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Thaddeus Kosciuszko

发表于 5-31-2024 11:54:30 | 显示全部楼层 |阅读模式
Scott Calvert, Tiniest National ParkHas Hugely Unpronounceable Name. Let the crowds have Yellowstone. Real adventurers explore this brick edifice. Wall Street Journal, May 31, 2024, at page A1.
https://www.wsj.com/us-news/nati ... mer-travel-5a1e6ff2

(a) "A highlight reel refers to a video that compiles the best clips from all your other content. Although what is in the video will vary depending on the creator's goals, the idea is to show off the best moments." from the Web.
(b) The park service’s most-popular attraction, the Blue Ridge Parkway, drew 16.8 million visitors last year.

Blue Ridge Parkway
("runs for 469 miles (755 km) through 29 counties in Virginia and North Carolina, linking Shenandoah National Park to Great Smoky Mountains National Park. It runs mostly along the spine of the Blue Ridge [mountains], a major mountain chain that is part of the Appalachian Mountains")
-------------------------------print edition has no sectional headings found online
PHILADELPHIA—He is the Revolutionary War hero you’ve quite possibly never heard of, the trans-Atlantic freedom fighter whose name you probably can’t pronounce. We’re talking about Thaddeus Kosciuszko.

Thanks to a fish-stick magnate (more about that later), this Polish-born military engineer is heralded at a national memorial here—a onetime boardinghouse that at .02 acres is the tiniest of more than 400 units in the National Park Service empire, including parks, monuments and battlefields.

As travelers swarm rock-star parks such as Yellowstone this summer, a relative few will venture inside the brick edifice that served as an extended-stay hotel for a man endorsed by Benjamin Franklin, backed by George Washington, extolled by Thomas Jefferson and jailed by Catherine the Great.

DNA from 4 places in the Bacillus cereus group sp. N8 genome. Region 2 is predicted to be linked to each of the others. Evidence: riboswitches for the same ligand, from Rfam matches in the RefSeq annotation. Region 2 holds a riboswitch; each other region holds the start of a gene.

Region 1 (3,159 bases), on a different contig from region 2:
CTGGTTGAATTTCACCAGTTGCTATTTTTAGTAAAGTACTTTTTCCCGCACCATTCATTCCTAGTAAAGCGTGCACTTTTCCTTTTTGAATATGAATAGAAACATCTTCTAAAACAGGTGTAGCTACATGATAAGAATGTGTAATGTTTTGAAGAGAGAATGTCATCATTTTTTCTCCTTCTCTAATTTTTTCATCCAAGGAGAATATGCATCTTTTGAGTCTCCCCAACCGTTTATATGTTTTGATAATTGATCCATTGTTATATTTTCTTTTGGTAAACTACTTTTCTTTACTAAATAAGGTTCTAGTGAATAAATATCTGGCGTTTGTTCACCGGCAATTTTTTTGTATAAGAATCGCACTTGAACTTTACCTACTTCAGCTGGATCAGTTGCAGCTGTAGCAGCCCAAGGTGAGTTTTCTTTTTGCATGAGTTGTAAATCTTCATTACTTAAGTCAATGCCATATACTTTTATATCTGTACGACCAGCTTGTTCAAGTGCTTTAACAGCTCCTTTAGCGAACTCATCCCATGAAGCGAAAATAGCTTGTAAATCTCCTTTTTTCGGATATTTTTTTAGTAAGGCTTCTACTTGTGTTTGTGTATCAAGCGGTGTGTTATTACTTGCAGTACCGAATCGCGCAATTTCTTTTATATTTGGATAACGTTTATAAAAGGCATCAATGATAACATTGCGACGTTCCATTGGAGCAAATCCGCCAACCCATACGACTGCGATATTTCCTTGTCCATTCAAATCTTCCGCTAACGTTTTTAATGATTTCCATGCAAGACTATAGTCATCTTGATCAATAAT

The good news is that you’re probably not going to be jostling with many other tourists, at least according to Yelp reviews, which include, “Half an hour felt like enough time,” and “Who the hell is Thaddeus Kosciuszko?”

First in on a recent rainy Saturday were Katherine and Brian Groth and their four children, ages 3 to 11, on an East Coast history tour. Like others at the no-charge, self-guided site, the Virginia family said they knew almost zilch about him.

“Welcome to the smallest national park unit in the country,” ranger Zack LoPresto said with evident pride.

“Heard about that,” Katherine Groth chuckled.

Stepping out into the drizzle 45 minutes later, 10-year-old Lucchese Groth shared her favorite new fact: Kosciuszko gave Jefferson the fur-trimmed coat he got from the Russian czar. The third president wore it for portraits, and it is on his bronze statue at the Jefferson Memorial in Washington, D.C.

You won’t find the coat here, but a replica of Kosciuszko’s bedchamber has copies of artifacts, such as the combination peace pipe-tomahawk that Chief Little Turtle of the Miami people gave him. You can also watch a movie in English or Polish.

Caleb Legnini lives around the corner from the site and popped in for the first time, curious about a figure he never learned about in school. “This name,” he said, “does not ring a bell.”

Boston, Chicago and other cities have Kosciuszko statues. New York City has a Kosciuszko Bridge. There is Kosciusko, Miss. (Oprah Winfrey’s hometown), and Kosciusko County, Ind., both spelled with no “z.” You can buy Kosciusko-brand mustard. All are named after Thaddeus. So is Australia’s tallest mountain.

But a household name it is not.